‘Big Fish’ hooks viewer with tall tales
Few filmmakers know more about exaggeration than Tim Burton.
The fanciful director has made a career crafting fables of
larger-than-life misfits who try to adjust to a restrictive society -
whether it's the shears-limbed hero in "Edward Scissorhands," the
quixotic filmmaker in "Ed Wood" or even the Halloween honcho who
takes over Santa's gig in "The Nightmare Before Christmas."
Maybe none of Burton's characters has ever been more larger-than-life
than Ed Bloom, the heart of "Big Fish." Played in his youth by Ewan
McGregor and later by Albert Finney, the jaunty Southerner has lived
through adventures that would fit right in with Paul Bunyan and Pecos
Bill ... or at least that's what he claims.
We first meet Ed late in life during a montage of different moments
when he is telling the same story about a catfish that swallowed his
wedding ring. While his various audiences and wife Sandra (Jessica
Lange) find the tale charming, his son Will (Billy Crudup) has grown
resentful of these whoppers. This has caused enough friction in the
pair's relationship that the men haven't spoken to each other in
When it is revealed that Ed is dying, Will and his fiance Josephine
(Marion Cotillard) return to the Bloom's hometown in Alabama to try
and find some closure. While there, Ed recounts his far-fetched life
story for the couple, and they must decide whether these memories of
giants, witches, bank robbers, ghost towns and war-time espionage
have any truth to them.
"So this is a tall tale?" Ed is asked.
"Well, it's not a short one," he responds.
The strikingly vivid "Big Fish" is really the story of two journeys.
One is the literal and/or mythological quest that Ed embarks on in
his youth, which starts with leaving his small town for parts unknown
and eventually courting Sandra (played in flashback by Alison
Lohman). The other is that of Will's present-day investigation into
who his father really is.
"We were like strangers who knew each other very well," Will narrates.
That the journeys intertwine so well without one-upping each other is
a credit to Burton's deft handling of both the zany, radiant visuals
(such as the forced perspective of the giant played by Matthew
McGrory) and the more simplified conversational scenes. This is a
film that nails the pictorial details of whatever environment or era
into which the story intrudes.
There is much to praise in the casting of "Big Fish." It's already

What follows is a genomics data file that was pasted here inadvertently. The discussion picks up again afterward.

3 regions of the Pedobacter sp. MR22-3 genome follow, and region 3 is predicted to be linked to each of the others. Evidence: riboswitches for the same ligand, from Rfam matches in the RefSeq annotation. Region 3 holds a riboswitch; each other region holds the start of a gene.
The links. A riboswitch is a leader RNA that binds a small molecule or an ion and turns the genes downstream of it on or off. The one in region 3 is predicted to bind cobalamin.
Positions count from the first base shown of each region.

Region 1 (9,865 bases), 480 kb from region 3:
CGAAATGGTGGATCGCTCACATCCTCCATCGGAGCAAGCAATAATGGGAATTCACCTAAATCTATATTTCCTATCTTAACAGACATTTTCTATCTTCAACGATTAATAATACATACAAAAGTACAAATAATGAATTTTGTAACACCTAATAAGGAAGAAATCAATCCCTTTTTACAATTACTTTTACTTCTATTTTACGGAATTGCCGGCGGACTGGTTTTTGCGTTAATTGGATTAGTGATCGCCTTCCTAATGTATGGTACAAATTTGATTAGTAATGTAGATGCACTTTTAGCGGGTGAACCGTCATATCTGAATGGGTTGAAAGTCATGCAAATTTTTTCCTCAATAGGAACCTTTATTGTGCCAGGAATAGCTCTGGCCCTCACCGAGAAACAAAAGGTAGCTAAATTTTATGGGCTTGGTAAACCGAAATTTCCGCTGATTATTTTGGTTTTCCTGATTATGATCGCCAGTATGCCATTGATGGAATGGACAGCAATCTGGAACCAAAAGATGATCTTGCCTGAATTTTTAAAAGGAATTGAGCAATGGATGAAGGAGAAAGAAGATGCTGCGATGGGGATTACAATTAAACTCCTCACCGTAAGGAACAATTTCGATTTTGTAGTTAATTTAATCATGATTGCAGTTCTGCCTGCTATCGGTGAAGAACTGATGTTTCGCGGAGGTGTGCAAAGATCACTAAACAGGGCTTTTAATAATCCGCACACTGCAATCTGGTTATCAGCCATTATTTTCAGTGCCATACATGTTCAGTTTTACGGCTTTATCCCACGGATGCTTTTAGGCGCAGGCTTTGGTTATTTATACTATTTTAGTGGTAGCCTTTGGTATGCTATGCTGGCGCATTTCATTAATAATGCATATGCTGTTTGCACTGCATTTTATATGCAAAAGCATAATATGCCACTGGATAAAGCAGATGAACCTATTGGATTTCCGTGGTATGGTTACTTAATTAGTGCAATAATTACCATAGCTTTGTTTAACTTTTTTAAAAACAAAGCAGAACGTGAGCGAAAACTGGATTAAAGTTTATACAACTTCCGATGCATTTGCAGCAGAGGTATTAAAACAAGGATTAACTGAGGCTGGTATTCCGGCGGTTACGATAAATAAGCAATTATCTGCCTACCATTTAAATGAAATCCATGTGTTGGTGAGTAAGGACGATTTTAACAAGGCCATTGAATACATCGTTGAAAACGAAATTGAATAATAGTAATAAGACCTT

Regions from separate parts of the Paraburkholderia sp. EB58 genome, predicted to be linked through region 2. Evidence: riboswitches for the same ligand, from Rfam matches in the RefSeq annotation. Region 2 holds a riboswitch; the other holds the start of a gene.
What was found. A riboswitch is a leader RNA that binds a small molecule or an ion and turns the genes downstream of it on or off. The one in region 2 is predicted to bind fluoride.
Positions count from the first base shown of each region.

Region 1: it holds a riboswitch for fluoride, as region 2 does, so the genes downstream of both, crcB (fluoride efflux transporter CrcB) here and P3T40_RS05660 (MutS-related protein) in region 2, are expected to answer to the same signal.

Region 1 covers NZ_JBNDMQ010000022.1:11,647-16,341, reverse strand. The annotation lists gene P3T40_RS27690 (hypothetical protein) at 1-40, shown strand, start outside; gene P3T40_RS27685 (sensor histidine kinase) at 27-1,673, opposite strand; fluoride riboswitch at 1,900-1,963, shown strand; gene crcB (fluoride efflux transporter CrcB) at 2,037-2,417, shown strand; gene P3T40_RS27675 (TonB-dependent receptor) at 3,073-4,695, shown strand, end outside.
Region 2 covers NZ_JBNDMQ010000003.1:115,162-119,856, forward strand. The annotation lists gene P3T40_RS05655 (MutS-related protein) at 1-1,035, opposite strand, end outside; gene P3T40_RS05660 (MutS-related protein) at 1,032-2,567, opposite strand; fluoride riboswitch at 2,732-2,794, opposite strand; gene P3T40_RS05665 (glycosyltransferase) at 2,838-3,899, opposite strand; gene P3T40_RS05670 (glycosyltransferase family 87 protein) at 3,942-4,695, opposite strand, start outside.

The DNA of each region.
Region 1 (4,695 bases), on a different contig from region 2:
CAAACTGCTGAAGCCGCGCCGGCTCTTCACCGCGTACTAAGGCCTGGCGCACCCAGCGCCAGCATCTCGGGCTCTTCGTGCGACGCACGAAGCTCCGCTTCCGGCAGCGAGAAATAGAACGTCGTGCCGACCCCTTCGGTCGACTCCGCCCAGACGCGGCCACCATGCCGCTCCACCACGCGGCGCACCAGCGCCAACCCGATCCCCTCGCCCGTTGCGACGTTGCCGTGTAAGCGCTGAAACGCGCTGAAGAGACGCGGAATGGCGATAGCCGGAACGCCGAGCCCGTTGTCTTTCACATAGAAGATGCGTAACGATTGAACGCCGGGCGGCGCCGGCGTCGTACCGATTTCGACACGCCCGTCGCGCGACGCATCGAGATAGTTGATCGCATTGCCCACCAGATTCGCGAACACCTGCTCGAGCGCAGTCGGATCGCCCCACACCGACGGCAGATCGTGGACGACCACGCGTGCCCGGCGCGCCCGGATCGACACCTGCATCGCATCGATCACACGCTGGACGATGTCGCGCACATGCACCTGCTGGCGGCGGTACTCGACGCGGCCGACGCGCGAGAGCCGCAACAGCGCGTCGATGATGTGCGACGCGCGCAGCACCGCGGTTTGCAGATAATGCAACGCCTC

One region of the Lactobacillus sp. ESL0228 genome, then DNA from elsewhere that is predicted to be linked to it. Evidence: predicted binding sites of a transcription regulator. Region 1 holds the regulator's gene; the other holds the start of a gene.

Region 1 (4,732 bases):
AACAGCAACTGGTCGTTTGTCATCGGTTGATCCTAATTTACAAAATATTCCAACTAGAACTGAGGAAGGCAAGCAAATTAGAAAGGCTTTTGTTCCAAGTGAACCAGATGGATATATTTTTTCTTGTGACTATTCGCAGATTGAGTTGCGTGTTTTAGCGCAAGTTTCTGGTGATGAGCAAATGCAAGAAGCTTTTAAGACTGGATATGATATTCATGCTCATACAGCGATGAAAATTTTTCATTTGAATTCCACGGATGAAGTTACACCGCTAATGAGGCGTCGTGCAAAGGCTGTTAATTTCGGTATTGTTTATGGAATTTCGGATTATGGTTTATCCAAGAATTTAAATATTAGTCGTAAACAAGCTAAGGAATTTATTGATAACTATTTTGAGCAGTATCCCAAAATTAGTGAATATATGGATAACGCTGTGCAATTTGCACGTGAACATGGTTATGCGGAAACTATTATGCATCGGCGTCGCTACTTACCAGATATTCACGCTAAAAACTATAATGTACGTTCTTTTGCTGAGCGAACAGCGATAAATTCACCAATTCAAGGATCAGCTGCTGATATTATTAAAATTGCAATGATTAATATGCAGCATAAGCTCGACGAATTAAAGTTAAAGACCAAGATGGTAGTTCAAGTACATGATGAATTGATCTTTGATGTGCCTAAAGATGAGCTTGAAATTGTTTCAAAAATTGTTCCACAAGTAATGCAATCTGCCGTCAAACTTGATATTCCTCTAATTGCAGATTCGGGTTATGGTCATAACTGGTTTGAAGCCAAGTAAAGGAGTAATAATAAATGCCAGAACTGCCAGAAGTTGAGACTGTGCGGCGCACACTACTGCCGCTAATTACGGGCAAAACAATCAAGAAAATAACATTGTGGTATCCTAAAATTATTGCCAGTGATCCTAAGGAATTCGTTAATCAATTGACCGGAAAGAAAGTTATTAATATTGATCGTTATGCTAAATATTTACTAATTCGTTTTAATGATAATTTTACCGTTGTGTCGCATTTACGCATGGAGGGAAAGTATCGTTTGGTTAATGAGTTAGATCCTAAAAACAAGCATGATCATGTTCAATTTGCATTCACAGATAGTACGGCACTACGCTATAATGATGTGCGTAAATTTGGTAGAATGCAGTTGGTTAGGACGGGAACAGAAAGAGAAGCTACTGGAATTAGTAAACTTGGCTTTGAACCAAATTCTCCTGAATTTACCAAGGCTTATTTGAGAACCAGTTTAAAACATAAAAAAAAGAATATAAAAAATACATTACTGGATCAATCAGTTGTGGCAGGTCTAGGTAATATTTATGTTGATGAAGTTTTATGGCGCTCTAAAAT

kind of impressive how much McGregor and Finney resemble each other.
Ditto for Lohman and Lange. Characters don't necessarily have to be
physically identical to achieve credibility. But often they're so off
base that they can take the viewer right out of the movie. (See the
siblings in "Cheaper by the Dozen," who look no more genetically
linked than any 12 random people waiting in line at The Gap.)
Finney particularly resonates as a magnetic man who has capitalized
on his mouth for so long that he's incapable of speaking without
adding a dab of embellishment. Expect an Oscar nomination for the
67-year-old veteran in the Best Supporting Actor category.
Equally impressive is Crudup ("Almost Famous"), who takes what could
be a potentially whiny character - he plays a reporter, after all -
and turns him into a concrete individual who helps to ground the
movie. This part could be such a throwaway in comparison to the
flashier roles in the film. Crudup brings something extra to the
"Big Fish" flounders a bit in its middle portions when it becomes
distracted by a relationship between Ed and Jenny (Helena Bonham
Carter), a mysterious woman from the past who tempts his fidelity.
There's little sense of what her character adds to the overall
picture, and the fact that so much time is devoted to this rather
bland section makes it that much more vexing.
(One explanation for this misstep is that Burton and Carter have been
dating since they met on his remake of "Planet of the Apes."
Presumably, sweethearts don't like to be left on the cutting-roomfloor.)
Fortunately, this adaptation of the Daniel Wallace novel recovers
with a finale that is emotionally on-target. This peaks with an
uplifting father-son moment of bonding that punches home the movie's
theme about the power of generational storytelling.
There may be a question as to whether Ed and Will arrive at the same
definition of reality during this denouement. Yet there is little
argument that Burton delivers the cinematic truth in "Big Fish."